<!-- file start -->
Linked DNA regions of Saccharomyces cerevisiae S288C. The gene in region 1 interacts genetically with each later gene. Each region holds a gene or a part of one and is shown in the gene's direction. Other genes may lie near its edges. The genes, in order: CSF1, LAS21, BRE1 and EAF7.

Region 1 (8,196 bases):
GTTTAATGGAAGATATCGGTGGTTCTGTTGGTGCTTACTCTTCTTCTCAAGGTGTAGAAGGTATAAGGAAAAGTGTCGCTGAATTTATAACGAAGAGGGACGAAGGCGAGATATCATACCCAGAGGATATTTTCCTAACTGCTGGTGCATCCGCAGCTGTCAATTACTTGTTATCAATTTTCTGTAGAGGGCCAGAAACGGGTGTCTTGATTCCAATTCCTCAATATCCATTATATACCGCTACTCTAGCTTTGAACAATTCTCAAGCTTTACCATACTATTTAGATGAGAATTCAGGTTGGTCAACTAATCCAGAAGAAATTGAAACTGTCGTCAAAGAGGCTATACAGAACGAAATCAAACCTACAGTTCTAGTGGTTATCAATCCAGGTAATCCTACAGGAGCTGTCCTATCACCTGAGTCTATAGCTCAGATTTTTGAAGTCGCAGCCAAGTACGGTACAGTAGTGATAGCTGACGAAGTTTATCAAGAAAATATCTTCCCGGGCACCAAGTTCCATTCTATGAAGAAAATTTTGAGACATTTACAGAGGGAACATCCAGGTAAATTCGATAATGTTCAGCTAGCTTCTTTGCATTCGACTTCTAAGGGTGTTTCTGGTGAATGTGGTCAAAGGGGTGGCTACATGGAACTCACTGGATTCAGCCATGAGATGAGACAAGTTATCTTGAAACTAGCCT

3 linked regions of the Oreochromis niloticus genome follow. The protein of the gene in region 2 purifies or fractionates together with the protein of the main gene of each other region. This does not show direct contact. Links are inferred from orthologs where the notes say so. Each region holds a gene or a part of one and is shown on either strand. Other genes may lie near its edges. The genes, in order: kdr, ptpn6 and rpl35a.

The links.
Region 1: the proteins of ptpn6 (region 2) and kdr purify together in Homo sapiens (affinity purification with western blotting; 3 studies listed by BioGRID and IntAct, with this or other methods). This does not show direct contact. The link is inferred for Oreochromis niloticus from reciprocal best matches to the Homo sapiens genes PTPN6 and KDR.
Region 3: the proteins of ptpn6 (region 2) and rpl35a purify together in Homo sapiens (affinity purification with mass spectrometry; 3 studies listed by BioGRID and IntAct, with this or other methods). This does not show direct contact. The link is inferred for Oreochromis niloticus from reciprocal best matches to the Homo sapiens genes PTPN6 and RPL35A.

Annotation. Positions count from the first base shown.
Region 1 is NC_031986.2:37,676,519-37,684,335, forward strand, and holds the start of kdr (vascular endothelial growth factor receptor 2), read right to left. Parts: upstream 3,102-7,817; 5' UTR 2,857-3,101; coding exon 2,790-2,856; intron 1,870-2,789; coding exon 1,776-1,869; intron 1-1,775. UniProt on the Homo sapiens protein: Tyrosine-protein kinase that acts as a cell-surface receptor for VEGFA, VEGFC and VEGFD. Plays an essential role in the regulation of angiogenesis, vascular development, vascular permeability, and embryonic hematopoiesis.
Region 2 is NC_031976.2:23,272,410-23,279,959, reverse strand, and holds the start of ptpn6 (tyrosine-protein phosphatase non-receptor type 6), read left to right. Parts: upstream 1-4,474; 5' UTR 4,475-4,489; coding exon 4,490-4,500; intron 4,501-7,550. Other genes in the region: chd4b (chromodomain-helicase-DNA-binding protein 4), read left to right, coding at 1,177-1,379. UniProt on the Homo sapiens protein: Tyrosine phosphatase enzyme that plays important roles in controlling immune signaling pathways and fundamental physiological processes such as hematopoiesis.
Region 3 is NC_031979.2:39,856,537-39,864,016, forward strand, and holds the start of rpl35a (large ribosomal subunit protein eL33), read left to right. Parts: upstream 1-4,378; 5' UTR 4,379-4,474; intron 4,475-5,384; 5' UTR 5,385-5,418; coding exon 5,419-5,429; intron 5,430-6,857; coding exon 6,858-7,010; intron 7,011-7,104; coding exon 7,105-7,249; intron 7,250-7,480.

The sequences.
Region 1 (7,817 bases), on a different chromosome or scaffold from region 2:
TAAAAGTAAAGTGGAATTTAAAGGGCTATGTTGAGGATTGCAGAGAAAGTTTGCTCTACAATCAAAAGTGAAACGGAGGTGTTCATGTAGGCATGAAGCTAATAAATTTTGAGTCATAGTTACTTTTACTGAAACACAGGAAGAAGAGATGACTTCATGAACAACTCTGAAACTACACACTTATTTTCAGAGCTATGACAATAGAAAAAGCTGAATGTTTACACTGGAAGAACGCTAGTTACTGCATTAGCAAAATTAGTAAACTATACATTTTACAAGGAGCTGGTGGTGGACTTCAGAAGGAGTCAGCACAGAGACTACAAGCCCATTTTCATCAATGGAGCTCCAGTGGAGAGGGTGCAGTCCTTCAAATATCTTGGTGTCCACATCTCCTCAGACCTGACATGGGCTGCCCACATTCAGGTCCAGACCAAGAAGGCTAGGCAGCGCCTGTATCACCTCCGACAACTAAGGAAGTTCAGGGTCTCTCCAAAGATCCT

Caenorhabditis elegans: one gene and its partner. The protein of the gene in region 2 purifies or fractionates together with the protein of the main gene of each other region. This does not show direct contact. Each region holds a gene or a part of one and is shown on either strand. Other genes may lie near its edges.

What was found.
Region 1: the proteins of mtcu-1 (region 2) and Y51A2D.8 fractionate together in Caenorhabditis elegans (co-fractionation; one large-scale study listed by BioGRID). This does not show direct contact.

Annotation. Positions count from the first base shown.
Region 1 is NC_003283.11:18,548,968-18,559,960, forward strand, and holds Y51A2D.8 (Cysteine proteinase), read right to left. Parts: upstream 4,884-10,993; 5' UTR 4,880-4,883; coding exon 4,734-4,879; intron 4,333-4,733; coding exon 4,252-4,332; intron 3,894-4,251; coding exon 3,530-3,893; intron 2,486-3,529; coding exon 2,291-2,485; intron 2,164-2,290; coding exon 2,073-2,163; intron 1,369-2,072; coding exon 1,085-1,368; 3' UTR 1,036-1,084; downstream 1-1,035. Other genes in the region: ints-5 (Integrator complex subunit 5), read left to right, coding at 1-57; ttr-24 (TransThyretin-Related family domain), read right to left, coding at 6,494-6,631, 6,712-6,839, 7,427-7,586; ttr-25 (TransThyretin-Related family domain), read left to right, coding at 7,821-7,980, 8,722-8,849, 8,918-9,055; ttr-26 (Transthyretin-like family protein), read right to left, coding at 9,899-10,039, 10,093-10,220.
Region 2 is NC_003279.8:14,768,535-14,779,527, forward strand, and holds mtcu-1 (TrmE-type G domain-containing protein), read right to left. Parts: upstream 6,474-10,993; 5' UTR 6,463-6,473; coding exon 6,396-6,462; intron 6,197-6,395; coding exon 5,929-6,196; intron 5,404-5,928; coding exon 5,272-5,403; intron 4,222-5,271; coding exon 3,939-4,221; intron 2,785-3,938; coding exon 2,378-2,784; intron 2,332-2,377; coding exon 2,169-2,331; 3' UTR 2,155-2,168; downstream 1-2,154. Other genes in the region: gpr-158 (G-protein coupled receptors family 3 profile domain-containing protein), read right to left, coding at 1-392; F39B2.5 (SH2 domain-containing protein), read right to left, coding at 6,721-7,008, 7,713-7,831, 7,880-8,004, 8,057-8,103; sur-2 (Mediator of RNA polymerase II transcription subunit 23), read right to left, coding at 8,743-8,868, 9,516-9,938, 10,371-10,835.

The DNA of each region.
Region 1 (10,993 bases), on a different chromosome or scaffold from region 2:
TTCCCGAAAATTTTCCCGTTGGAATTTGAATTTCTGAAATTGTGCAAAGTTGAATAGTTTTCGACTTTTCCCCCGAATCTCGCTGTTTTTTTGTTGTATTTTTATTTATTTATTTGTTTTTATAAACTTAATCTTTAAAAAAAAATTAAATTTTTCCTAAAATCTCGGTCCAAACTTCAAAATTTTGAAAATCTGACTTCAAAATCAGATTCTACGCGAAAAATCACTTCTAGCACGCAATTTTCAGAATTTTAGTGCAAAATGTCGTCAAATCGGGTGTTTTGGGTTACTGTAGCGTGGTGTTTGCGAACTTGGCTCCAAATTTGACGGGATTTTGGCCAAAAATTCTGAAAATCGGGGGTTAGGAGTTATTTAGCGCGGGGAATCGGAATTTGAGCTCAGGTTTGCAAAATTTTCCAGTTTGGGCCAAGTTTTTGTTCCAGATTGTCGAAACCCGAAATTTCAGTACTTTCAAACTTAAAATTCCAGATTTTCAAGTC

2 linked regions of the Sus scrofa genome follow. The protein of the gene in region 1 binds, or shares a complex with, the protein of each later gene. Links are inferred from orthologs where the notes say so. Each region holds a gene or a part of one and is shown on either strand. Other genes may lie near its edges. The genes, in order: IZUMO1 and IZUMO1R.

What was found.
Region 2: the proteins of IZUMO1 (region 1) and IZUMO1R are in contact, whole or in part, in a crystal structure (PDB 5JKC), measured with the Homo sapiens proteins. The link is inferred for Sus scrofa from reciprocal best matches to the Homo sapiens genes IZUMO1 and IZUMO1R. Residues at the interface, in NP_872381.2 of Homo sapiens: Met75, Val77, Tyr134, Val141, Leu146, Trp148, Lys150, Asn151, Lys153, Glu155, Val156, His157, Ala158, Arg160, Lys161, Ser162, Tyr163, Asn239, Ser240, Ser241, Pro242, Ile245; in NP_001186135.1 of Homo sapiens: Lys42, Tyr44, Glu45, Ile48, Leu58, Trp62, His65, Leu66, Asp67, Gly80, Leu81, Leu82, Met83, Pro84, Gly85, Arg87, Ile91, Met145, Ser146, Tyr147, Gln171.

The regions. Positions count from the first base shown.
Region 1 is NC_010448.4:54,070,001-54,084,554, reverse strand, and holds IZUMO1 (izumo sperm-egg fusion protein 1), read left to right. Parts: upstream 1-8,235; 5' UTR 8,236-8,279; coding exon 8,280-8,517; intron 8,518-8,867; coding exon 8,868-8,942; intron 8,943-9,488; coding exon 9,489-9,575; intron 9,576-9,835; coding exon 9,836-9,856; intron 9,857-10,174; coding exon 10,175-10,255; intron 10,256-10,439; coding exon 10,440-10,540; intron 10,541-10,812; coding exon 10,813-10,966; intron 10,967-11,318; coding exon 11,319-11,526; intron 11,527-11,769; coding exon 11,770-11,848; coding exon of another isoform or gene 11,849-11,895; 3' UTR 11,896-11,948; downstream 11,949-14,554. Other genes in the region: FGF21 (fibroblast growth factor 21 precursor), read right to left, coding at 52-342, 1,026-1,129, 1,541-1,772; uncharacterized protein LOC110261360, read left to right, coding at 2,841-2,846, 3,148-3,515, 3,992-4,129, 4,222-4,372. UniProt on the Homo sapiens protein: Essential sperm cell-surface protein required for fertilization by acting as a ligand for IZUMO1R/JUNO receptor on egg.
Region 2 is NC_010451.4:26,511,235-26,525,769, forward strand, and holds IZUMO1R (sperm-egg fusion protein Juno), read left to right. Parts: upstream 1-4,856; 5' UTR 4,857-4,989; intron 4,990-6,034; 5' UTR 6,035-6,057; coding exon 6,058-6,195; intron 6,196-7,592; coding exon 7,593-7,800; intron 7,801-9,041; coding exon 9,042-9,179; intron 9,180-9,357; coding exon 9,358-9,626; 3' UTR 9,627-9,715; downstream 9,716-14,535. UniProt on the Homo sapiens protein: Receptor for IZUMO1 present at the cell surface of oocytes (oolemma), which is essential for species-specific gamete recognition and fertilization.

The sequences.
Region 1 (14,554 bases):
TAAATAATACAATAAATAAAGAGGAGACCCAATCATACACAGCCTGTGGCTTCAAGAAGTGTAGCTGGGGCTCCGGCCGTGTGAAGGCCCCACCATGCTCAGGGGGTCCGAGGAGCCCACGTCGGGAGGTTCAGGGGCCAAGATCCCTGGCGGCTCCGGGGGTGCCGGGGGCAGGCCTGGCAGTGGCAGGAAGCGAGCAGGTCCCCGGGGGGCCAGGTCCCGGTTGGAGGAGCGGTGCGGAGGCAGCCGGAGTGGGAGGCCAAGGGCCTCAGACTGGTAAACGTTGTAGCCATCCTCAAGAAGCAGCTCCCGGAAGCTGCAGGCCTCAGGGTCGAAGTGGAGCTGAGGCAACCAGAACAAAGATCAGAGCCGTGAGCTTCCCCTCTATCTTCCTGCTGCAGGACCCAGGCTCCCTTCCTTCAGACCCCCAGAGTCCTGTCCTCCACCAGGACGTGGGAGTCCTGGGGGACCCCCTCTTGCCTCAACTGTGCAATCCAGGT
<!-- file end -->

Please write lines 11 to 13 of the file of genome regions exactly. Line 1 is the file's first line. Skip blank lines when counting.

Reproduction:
Region 3 is NC_031979.2:39,856,537-39,864,016, forward strand, and holds the start of rpl35a (large ribosomal subunit protein eL33), read left to right. Parts: upstream 1-4,378; 5' UTR 4,379-4,474; intron 4,475-5,384; 5' UTR 5,385-5,418; coding exon 5,419-5,429; intron 5,430-6,857; coding exon 6,858-7,010; intron 7,011-7,104; coding exon 7,105-7,249; intron 7,250-7,480.

The sequences.
Region 1 (7,817 bases), on a different chromosome or scaffold from region 2: